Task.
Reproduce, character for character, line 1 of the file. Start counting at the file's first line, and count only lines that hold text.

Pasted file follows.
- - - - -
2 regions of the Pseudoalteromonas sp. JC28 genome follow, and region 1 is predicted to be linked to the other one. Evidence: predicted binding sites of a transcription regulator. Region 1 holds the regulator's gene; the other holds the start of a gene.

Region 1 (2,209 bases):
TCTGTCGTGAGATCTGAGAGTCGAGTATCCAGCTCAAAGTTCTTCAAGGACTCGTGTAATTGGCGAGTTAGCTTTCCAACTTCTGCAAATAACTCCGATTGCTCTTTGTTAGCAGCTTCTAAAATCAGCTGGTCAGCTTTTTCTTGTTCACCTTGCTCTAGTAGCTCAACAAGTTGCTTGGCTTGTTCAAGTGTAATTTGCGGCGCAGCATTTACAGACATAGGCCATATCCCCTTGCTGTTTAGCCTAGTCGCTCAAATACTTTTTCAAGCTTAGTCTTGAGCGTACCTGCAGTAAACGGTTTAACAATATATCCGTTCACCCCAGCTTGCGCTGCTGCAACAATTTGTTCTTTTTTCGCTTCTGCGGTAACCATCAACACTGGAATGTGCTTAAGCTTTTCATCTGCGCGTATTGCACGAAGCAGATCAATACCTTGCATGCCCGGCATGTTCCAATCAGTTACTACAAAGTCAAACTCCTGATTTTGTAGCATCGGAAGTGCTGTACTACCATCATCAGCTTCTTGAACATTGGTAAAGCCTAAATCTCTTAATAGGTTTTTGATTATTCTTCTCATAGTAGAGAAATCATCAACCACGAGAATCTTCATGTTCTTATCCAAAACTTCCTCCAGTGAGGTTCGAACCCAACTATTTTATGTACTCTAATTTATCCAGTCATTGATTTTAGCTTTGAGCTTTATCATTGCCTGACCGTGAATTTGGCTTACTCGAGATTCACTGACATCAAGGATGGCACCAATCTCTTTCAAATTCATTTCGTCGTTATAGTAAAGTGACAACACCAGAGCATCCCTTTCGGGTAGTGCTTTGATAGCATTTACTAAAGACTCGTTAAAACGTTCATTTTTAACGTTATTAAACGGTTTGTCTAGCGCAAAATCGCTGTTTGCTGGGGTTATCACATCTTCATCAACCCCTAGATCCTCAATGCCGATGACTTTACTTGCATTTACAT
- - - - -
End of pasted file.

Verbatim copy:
2 regions of the Pseudoalteromonas sp. JC28 genome follow, and region 1 is predicted to be linked to the other one. Evidence: predicted binding sites of a transcription regulator. Region 1 holds the regulator's gene; the other holds the start of a gene.